Democracy in America: Problems, Suggestions and Resources

At many protest demonstrations it has become fashionable to chant: “This is what democracy looks like!”

With all due respect, I dissent. I think that when governments or corporations make decisions that harm the public, and people are reduced to protesting after the fact, that is the opposite of what democracy looks like.

Democracy means “rule by the people.” If we had real democracy, wouldn’t the people, or at least representatives of the people, be making good decisions that served the public interest inside the halls of government, not bad decisions that cause people to protest outside the halls of government? Wouldn’t we be able to prevent harmful economic decisions, not merely protest them?

In America, we are repeatedly told by the media, political leaders and commentators that the USA is a “democracy” that stands up for democracy around the world. But it simply isn’t true. We certainly don’t have direct democracy. There is no mechanism for the people of the United States to directly deliberate and vote on propositions at the national level. Some states allow it but it is usually very difficult to get a proposition on the ballot. A few towns in the U.S. still have “town hall democracy,” but not in Illinois.

Many people say: “The U.S. was never intended to be a democracy. Our country is a republic, with indirect democracy by elected representatives.” The first statement is certainly true, but most Americans would dispute the second one. Few people believe that their interests are being served by those elected to government power. Most Americans understand that those in government are serving either their own interests, the interests of the wealthy few, or both. And they are right!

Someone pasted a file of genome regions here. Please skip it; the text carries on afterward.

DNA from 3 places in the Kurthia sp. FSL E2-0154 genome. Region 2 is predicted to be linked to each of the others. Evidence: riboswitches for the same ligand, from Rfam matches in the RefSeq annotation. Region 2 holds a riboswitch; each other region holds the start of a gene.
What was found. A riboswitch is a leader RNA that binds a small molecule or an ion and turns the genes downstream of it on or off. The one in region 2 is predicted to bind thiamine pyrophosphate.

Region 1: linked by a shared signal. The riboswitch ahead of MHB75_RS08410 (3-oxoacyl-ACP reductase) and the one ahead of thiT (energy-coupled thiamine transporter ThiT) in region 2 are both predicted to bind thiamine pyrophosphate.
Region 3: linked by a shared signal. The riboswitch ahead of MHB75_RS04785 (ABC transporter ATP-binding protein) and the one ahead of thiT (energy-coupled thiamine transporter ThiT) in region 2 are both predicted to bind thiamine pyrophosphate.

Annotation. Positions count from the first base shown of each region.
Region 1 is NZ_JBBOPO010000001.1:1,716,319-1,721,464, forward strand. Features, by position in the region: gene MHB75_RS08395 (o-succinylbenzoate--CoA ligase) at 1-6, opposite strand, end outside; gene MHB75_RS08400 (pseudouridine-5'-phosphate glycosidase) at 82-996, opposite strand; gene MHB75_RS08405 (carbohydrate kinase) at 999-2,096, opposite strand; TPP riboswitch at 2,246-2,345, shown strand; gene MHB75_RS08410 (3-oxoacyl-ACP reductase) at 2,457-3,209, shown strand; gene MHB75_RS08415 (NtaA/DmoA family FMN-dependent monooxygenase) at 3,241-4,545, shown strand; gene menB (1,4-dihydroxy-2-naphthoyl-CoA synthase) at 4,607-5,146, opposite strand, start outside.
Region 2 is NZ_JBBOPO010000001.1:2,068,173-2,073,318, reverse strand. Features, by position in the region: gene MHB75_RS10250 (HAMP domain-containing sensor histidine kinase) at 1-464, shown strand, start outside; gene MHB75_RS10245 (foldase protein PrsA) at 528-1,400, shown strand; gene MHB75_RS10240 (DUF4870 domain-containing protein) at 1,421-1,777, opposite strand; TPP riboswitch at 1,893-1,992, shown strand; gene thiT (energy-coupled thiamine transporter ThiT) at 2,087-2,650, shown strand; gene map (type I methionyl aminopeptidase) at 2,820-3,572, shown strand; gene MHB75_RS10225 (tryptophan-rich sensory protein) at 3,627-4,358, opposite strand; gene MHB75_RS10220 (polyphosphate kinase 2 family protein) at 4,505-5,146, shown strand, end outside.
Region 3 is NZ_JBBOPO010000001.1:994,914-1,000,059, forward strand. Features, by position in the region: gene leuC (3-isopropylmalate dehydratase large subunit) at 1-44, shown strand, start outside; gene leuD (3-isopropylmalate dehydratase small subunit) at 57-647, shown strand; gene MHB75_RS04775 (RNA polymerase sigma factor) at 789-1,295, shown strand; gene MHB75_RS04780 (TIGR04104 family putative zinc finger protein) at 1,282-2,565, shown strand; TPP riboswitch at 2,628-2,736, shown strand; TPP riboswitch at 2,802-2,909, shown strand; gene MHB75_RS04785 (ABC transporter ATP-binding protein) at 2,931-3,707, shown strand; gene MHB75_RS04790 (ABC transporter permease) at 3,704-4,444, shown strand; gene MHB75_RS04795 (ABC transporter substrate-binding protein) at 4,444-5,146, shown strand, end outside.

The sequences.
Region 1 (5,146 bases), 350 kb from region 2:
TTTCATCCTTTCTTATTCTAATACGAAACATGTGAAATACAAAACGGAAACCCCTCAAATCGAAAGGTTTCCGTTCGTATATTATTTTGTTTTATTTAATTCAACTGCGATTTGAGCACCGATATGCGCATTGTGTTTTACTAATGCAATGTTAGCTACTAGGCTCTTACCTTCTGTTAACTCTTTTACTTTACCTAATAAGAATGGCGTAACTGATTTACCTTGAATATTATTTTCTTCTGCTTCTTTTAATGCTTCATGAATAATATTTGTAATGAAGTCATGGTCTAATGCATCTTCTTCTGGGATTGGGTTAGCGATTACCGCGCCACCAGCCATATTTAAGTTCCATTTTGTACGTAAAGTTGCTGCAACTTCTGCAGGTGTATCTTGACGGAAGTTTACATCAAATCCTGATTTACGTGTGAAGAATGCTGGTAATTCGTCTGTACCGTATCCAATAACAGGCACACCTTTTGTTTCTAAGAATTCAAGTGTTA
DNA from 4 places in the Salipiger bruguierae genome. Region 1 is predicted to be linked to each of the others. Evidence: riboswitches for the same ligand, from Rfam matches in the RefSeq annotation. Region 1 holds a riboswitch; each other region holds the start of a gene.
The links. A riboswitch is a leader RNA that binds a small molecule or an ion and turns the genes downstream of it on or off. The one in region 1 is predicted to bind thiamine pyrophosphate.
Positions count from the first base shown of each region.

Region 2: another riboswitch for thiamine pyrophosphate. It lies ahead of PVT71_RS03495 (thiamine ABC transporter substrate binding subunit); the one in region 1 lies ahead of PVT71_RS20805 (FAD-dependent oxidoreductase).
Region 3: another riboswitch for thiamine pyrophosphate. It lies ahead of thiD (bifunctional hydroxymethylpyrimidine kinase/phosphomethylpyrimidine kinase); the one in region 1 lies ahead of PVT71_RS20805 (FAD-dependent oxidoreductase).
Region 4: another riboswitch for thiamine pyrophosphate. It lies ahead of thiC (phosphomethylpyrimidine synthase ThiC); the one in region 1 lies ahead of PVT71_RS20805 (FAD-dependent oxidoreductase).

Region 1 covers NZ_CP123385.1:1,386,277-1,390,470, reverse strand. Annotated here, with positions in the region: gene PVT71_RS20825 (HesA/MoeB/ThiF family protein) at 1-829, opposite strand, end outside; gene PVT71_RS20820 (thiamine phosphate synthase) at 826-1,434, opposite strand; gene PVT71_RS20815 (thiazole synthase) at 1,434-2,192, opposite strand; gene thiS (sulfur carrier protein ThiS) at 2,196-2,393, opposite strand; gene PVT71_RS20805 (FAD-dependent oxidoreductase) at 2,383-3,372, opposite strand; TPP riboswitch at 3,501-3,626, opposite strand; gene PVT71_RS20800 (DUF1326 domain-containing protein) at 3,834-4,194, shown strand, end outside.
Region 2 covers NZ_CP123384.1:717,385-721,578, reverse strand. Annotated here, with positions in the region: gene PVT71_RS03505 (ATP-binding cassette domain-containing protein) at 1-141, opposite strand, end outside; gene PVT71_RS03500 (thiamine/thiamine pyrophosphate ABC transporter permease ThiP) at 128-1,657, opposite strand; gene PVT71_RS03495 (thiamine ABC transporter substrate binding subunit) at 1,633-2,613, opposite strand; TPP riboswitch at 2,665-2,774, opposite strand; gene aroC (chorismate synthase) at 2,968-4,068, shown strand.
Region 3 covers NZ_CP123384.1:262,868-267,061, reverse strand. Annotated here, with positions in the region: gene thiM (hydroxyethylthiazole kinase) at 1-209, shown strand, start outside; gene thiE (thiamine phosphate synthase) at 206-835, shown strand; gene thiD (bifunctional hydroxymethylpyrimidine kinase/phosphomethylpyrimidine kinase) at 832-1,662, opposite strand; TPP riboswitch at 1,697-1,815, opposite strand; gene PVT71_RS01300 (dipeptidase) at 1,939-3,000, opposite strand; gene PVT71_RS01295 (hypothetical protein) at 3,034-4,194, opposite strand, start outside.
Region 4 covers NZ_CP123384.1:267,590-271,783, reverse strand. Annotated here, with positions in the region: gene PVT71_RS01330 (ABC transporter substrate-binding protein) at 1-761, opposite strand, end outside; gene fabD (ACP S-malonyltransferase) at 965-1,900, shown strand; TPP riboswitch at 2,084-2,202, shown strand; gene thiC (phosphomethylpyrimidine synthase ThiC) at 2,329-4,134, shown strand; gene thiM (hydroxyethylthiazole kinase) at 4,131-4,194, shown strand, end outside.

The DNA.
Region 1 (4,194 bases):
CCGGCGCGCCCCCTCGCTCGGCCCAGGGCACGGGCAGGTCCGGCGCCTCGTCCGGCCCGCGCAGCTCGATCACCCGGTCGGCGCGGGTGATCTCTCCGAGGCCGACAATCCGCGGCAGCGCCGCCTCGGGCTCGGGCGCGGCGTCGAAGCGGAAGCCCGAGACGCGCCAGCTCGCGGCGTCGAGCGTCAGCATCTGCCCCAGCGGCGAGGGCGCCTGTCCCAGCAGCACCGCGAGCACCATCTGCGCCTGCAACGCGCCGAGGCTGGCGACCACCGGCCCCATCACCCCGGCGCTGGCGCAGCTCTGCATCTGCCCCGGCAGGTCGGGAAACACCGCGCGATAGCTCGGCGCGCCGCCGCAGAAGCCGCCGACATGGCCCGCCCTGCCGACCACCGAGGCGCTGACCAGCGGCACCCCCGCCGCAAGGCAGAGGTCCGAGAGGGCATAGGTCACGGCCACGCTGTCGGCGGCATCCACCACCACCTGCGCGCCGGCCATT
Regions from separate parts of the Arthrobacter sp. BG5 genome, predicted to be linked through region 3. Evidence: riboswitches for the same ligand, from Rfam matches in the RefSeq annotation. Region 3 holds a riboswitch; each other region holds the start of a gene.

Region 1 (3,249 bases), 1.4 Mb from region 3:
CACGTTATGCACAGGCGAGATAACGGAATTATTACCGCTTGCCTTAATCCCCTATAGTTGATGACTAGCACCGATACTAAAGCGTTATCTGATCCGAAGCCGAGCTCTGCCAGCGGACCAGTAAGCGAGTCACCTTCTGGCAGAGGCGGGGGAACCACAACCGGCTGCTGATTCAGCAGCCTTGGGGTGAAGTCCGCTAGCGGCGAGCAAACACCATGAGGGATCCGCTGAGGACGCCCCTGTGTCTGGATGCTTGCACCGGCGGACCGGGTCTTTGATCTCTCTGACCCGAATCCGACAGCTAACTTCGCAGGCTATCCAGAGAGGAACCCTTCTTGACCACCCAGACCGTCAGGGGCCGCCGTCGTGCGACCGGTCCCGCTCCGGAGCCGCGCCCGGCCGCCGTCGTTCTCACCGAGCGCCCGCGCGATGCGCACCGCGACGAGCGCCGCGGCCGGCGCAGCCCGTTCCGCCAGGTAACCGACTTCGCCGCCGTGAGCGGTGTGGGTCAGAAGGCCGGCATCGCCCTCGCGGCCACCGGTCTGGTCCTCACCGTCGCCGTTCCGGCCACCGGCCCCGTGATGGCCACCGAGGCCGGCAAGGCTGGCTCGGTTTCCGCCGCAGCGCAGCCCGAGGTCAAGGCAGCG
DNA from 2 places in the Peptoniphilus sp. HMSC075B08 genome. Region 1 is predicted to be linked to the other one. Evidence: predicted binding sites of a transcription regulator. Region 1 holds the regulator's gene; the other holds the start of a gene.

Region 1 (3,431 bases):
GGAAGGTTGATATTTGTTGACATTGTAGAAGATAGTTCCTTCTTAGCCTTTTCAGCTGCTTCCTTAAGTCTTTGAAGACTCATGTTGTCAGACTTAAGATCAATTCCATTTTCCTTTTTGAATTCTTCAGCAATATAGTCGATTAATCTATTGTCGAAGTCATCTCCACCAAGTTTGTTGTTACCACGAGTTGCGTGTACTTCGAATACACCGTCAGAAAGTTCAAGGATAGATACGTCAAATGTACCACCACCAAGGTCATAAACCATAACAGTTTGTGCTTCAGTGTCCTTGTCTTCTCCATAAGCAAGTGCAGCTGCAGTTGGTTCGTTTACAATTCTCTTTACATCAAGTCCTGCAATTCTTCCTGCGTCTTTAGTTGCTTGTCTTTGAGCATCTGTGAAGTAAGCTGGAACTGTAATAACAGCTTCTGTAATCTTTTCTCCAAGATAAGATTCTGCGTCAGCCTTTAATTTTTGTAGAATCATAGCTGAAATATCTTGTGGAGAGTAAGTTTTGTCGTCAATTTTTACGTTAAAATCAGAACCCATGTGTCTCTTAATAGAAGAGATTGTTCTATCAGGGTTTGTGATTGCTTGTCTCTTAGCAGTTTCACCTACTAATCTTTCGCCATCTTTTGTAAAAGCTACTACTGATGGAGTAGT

Consider: A strong majority of Americans favor publicly funded universal health care — but leaders in Congress said that wasn’t “politically feasible,” and we got Obama-care. Most people in Illinois oppose fracking, but our “representatives” in Springfield obeyed the wishes of their campaign donors and voted to allow it. In Jackson County (Illinois, where I am based), hundreds of people went to county government demanding action to prevent fracking and the launching of a “factory farm” near Cedar Lake — only to be told that state law preempted any action by the county. Go down the list of issues — unemployment, poverty, climate change, support for education and public services, issues of war and peace, you name it — the wishes of the majority are ignored, and every category of problem continues to grow worse over time.

When it comes to economic decision-making, the situation is even worse. We don’t even get to vote at all on whether or not we are going to be employed tomorrow, or what kind of income we will receive or what kind of conditions we will be working in. We have no control at all over the most basic economic decisions that control the quality of our lives — who produces goods and services, how and where they are produced, how can people make a decent living, whether we earn enough to pay rent, buy a home, support a family or retire at a decent age.